Mind control is an interesting concept. This terminology most often conjures up notions of intrigue, sci-fi, destructive cults, MK Ultra, and maybe thoughts of Jason Bourne. In describing Patty Hearst at her trial, her defense team highlighted Hearst’s terror and the abuses of her captivity,
suggesting that she may have been drugged into a “disordered and frightened” state. The idea that many believe about her circumstance is that she was brainwashed, “also known as coercive persuasion or manipulative thought reform” (Morabito, 2014, Apr 15), and developed what is known as “Stockholm syndrome,” a mind condition where she unconsciously abandoned her own prior belief systems and took on the mindset of her captors (Jameson, 2010).
Now and then, we must re-visit our history to know what we’ve gained in our progression of movie-watching. When we began our film exploration in January 2010, it was simply that, an exploration. However, even then, we looked at films that revealed important ways in which the movie and the spectator interact to construct their stories and to reveal their biases.
Here we are in 2017, just a short eight years away from the 100-year mark since Sergei Eisenstein’s Battleship Potemkin (1925) was released. Credited with revolutionizing the art and craft of filmmaking through its utilization of montage and special effects, this movie also forms an essential foundation for the use of film for propaganda. The film indeed remains influential today, not only for its innovative techniques, but also for its model as a clear example of persuasive methods. In fact, Battleship Potemkin was banned in several countries, including the UK, out of concern that it would motivate potential rebellion.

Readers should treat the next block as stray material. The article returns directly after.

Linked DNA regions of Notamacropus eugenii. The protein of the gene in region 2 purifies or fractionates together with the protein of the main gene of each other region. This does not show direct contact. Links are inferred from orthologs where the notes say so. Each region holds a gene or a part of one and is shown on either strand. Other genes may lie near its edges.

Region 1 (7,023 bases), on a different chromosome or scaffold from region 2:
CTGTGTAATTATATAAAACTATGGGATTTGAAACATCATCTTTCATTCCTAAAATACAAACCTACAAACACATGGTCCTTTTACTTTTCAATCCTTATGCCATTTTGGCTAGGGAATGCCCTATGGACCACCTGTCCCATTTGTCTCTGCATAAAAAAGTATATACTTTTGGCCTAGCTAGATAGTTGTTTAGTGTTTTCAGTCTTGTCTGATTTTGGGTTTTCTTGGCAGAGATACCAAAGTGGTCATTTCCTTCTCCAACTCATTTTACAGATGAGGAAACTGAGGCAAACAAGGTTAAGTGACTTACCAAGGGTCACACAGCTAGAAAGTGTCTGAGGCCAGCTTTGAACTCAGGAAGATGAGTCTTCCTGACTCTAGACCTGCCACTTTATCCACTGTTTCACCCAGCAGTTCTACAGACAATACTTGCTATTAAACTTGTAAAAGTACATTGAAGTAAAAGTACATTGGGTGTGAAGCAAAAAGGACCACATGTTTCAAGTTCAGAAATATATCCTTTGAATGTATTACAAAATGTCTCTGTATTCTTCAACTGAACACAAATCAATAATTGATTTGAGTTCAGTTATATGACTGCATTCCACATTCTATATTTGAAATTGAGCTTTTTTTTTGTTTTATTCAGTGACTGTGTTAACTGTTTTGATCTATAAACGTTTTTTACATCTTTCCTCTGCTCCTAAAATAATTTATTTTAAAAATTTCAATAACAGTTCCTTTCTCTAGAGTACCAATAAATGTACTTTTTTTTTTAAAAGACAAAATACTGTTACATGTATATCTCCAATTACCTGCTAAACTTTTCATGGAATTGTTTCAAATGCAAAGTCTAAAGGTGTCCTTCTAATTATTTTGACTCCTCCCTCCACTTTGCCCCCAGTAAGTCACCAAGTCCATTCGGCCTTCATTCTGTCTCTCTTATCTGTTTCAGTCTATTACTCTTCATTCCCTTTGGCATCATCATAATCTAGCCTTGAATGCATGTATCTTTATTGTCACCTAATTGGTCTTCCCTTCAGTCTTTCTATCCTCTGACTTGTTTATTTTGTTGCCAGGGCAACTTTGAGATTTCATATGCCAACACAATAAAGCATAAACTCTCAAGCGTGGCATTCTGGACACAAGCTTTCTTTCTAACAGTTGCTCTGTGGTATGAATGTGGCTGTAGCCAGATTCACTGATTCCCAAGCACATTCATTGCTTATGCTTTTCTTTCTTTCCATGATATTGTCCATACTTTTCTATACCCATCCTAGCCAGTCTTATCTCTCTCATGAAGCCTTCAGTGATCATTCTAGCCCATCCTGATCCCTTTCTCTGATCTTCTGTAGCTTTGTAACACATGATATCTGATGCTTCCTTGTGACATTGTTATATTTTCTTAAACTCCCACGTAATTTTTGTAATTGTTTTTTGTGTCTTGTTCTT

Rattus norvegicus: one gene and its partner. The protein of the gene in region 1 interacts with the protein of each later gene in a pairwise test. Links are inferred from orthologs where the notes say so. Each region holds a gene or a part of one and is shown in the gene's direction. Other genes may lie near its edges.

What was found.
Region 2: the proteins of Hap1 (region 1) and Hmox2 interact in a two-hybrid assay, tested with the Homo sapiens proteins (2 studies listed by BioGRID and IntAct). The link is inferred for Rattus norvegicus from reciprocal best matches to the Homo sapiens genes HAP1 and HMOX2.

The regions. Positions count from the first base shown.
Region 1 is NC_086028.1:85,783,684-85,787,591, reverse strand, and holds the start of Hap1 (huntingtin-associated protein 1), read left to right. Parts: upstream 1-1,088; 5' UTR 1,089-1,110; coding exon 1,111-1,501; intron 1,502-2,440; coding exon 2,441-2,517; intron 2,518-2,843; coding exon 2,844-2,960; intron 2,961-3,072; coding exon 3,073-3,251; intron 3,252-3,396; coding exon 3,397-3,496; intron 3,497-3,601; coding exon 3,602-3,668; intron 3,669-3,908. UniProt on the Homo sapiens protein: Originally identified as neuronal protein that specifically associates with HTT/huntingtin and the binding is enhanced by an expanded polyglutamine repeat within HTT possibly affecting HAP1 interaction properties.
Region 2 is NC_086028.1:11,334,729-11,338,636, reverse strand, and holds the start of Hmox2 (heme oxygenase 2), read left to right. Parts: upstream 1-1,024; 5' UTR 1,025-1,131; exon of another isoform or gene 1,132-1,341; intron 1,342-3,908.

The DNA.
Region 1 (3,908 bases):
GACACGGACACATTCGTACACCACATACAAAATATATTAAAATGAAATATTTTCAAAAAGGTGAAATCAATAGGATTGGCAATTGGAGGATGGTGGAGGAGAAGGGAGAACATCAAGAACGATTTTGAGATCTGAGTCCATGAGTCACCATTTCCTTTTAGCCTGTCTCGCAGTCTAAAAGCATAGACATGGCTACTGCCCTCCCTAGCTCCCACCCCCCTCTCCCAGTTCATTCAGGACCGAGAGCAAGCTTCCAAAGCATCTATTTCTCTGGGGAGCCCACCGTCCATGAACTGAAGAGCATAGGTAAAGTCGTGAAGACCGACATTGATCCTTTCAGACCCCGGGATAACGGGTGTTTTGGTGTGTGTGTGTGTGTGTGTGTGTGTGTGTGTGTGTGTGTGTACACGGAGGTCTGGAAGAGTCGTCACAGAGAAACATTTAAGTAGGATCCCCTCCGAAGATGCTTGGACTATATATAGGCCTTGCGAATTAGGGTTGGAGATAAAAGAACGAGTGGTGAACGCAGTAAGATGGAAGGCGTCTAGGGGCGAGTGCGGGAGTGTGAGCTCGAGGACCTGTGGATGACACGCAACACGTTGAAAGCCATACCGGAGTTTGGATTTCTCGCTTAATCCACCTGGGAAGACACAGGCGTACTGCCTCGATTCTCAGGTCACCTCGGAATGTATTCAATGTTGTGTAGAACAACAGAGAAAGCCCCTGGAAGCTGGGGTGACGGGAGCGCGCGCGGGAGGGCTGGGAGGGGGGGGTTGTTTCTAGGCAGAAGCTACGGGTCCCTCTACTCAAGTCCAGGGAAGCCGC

By the 1890s, the technology of photography had evolved to a point where motion pictures were possible, and it didn’t take long for mankind to realize the enormous potential of the medium for propaganda. Motion pictures were easily understood for all levels of education, in spite of a silent screen, and could reach the masses in minimal time. Within 30 years of the first motion picture ever filmed, Russian movie maker Sergei Eisenstein had directed Battleship Potemkin (Eisenstein, 1925) with the purpose of creating goodwill for the Bolsheviks and building resentment towards the Tsarists. Continue reading Thoughts on Battleship Potemkin and Propaganda→
Those of us who watched the Golden Globe Awards this week, or heard about the event after the fact, know that in accepting the Cecil B. DeMille Award, Meryl Streep gave an impassioned speech. Without naming names, most likely everyone in the world knew the context and the individual about whom she spoke.
With 2016 finally past us, Movies on My Mind is vigorously moving forward with a new list of fascinating movies to research and discuss as well as to enjoy! Mervin LeRoy’s Blossoms in the Dust has the honor of being the first movie of 2017, which is most appropriate. The motto of its subject Edna Gladney was, “Life is good, and it’s going to get better.”
A highly unusual movie for its time, Blossoms in the Dust is about adoption, a cause that Edna Gladney championed with passion throughout her life. Born in 1886, Edna Gladney was a real women who made it her life’s mission to fight for each and every orphan that crossed her path. Indeed, she surely must have bonded with children she helped, yet she never adopted a child herself. Among her accomplishments, the word “illegitimate” was removed from official records when “that Gladney woman,” as Edna became known, lobbied the Texas Legislature long and hard to pass a bill that gave adoptive children the same rights as their biological counterparts. Even so, movies that revolved around social causes were unheard of in the 1940’s; and it took the personal experience of an MGM Studio executive to promote the idea. Continue reading That Gladney Woman→
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